Sen. Warren returns to OKC, urges teachers to vote
With dozens of Oklahoma educators on the November ballot, supporters of public education gathered by the hundreds Saturday to advocate for teacher candidates and hear from a national politician with possible presidential ambitions.
U.S. Sen. Elizabeth Warren, a Massachusetts Democrat believed to be considering a presidential run in 2020, returned to her alma mater, Northwest Classen High School in Oklahoma City, to address a standing-room-only crowd inside the school cafeteria.
"This government fails our children, fails our teachers and fails our futures," Warren said. "But mark my words: tick-tock, tick-tock. Come November 6 we are going to make some big changes in this country."
Sometimes sounding like a candidate for national office, Warren rebuked tax cuts for the wealthy and advocated for expanded health care.
But her remarks mostly addressed Oklahoma teachers.
"Across this country teachers and librarians and school nurses, and principals and custodians are rising up, speaking out and fighting back.
"Teachers ... are staging walkouts, occupying statehouses, making their voices heard and they are winning. And right here in Oklahoma they are winning big."
The Stand Up for Public Schools rally was organized by the American Federation of Teachers union, which has a local chapter in the Oklahoma City Public Schools district.
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"I'm so glad to be back in Oklahoma," said national AFT President Randi Weingarten, who had been in Oklahoma for a two-week teacher walkout in April.
"Protest is important, but it is step one. What we want, what our kids deserve is a revolution."
Despite winning a Legislature-approved pay raise days before the walkout, Oklahoma teachers ended their protest largely disappointed that lawmakers did not approve a significant funding increase for public education.
Teachers across Oklahoma have said a decade of state education budget cuts on a per-student basis has left classrooms without necessary resources and caused many educators to seek employment in other states.
In a blocked off part of the Northwest Classen cafeteria a couple of buckets collected water from leaking pipes. A few blocks away from the high school, a sign in front of Sequoyah Elementary asked motorists to consider donating paper and pencils.
More than 2,000 emergency certified teachers are in use across the state as school leaders have said it is impossible to fill many openings with a licensed teacher.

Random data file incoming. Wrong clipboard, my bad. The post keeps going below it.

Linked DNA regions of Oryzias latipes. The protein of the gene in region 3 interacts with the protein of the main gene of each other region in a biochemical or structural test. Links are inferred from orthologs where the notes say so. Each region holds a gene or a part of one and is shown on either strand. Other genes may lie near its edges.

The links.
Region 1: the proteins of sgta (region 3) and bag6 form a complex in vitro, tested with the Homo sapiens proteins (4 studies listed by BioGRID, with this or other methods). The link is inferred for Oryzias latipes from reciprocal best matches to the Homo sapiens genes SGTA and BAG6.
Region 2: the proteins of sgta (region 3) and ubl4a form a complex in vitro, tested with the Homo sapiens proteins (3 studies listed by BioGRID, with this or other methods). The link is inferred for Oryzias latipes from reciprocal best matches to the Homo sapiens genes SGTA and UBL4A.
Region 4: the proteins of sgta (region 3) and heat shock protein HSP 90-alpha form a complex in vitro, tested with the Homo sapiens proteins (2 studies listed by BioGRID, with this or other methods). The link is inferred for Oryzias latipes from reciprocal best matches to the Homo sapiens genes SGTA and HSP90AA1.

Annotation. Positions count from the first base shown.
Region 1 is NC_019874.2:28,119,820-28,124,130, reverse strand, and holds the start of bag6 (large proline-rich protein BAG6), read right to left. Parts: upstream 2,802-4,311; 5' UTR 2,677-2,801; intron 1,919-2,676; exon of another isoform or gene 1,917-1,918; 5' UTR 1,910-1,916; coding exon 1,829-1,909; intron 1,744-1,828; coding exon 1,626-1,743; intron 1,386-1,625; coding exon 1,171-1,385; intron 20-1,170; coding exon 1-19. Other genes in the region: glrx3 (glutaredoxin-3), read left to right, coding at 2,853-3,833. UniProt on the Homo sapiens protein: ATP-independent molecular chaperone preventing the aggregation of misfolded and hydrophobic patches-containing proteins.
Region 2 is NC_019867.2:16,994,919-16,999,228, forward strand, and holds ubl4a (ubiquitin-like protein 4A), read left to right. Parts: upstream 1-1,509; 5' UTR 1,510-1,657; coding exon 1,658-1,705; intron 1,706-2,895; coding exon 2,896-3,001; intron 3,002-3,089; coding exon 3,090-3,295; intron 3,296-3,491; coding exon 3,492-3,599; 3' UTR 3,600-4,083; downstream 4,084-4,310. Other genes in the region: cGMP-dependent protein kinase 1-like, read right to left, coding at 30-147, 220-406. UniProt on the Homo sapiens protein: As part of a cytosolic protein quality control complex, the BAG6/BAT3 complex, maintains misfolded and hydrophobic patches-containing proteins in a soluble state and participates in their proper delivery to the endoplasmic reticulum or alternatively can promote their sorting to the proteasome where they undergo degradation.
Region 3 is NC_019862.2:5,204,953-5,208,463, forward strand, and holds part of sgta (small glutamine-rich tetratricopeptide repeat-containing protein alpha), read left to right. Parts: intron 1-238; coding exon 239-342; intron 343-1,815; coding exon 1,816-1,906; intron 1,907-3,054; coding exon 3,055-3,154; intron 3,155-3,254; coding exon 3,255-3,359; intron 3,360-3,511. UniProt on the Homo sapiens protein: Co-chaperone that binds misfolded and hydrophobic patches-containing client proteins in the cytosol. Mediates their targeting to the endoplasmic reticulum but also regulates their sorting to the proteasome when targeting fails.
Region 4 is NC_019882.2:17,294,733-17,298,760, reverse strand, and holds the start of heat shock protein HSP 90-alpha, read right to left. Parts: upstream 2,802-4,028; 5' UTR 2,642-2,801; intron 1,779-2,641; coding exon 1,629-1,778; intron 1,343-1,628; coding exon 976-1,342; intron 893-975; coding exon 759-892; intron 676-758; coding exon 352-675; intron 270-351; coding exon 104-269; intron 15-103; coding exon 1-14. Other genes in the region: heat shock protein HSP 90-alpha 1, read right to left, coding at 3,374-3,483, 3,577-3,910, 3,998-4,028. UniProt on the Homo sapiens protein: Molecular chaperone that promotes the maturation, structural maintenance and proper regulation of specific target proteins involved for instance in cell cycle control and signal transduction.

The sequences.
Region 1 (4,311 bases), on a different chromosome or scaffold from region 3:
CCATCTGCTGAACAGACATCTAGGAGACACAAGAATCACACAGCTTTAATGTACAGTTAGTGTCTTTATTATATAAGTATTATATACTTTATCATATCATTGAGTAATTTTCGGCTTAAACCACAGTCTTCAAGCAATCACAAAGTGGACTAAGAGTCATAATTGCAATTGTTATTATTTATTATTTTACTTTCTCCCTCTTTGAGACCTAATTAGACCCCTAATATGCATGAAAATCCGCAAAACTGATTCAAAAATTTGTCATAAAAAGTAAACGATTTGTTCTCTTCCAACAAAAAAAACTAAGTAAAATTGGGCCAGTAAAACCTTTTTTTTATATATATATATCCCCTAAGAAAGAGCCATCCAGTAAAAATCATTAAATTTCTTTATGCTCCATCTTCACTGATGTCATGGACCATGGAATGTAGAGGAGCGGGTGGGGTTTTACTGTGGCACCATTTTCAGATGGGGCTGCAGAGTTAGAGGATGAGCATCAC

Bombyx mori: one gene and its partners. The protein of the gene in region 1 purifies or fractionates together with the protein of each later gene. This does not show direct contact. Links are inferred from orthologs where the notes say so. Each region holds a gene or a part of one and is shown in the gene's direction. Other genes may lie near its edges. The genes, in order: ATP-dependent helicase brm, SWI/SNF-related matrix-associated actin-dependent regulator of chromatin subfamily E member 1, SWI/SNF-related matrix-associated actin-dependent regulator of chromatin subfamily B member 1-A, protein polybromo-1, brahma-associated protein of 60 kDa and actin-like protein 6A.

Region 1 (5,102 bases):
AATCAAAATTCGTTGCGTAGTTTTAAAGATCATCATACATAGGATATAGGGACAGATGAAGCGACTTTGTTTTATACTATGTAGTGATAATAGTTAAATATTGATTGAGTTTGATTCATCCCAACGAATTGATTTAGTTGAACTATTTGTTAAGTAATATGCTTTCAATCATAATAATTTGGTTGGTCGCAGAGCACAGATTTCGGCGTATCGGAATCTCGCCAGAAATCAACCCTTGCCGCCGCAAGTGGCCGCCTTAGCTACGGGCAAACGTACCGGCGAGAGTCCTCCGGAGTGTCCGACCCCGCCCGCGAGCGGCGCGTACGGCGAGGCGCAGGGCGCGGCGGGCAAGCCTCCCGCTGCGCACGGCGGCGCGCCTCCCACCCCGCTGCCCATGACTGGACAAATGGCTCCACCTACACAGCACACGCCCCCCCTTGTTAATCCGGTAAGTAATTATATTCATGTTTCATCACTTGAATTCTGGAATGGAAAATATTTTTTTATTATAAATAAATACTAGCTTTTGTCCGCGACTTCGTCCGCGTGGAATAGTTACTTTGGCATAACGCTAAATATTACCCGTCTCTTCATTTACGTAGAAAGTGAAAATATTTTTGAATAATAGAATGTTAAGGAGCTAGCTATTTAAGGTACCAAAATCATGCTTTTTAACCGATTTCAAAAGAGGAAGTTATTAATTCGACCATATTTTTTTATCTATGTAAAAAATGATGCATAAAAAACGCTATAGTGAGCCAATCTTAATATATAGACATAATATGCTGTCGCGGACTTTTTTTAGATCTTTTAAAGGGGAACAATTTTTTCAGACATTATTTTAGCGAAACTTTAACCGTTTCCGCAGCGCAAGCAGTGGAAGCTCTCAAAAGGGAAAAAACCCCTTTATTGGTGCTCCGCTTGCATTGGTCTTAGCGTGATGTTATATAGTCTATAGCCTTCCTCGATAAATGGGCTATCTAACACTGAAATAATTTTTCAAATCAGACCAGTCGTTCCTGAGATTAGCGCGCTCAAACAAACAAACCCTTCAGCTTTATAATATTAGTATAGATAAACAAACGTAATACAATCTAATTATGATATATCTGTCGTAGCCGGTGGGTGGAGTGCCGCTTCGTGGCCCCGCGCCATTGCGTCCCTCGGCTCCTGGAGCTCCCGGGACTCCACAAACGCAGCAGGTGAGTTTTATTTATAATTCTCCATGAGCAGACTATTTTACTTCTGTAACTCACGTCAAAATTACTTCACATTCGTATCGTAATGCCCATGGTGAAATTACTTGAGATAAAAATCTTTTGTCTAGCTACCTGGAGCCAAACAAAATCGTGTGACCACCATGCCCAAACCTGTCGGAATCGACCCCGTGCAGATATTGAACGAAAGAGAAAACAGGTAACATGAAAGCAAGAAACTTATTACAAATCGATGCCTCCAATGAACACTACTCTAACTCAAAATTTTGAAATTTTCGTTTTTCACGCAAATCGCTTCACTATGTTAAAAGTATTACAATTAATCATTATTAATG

Many teachers are hopeful the November election will result in more lawmakers who are willing to increase the state's education budget.
At least 74 licensed teachers filed for state House and Senate seats this year, according to a count by The Oklahoman.
Some already have won primary races this year, and some incumbents lost seats months after they voted against a series of tax increases to fund a teacher pay raise.
“Proving Oklahoma teachers have found their voice and they have not forgotten,” said AFT-Oklahoma President Mary Best.
Alicia Priest, president of the Oklahoma Education Association, which is Oklahoma's largest teacher union, also addressed the crowd, saying educators running for office was the “next step” after the April walkout.
“There are 56 that are still in the running for office in the general election, and it is the largest education caucus in the country,” Priest said.
At least 157 teachers are running for office across the country this year, with Oklahoma home to the most candidates, according to the publication Education Week.
“We're 45 days away, it is imperative that we continue to push forward and see it through,” said state Rep. Mickey Dollens, D-Oklahoma City, a former Oklahoma City teacher who won election to the state House in 2016.
Most of the teachers seeking office are running as Democrats, and Saturday's rally included support for many Democratic candidates.
Carri Hicks, a fourth-grade teacher running in Senate District 40, which is currently represented by a Republican, is running as a Democrat. She said teachers want more because they want more for their students.
“I never really expected to end up here,” Hicks said from the rally stage. “What most people don't understand about teaching is we don't just teach a subject or a classroom, we are the front line of defense for every one of our students in our classrooms.”
Before speaking at the rally, Warren met privately with some of the teachers running for office.
On stage, Warren encouraged teachers to "continue fighting for our kids" by voting in November and supporting candidates who want to continue to invest in public schools.
"Last month, you gave some politicians in this state a lesson they won't soon forget. But here's the thing about your victory, you are proof not just to the good folks of Oklahoma, but people all across this country that it is worthwhile to fight for our values.
"Regardless of political parties, a teacher's success is a child's success, and a child's success is America's success."
To see more photos from Saturday's education rally, go online to Oklahoman.com.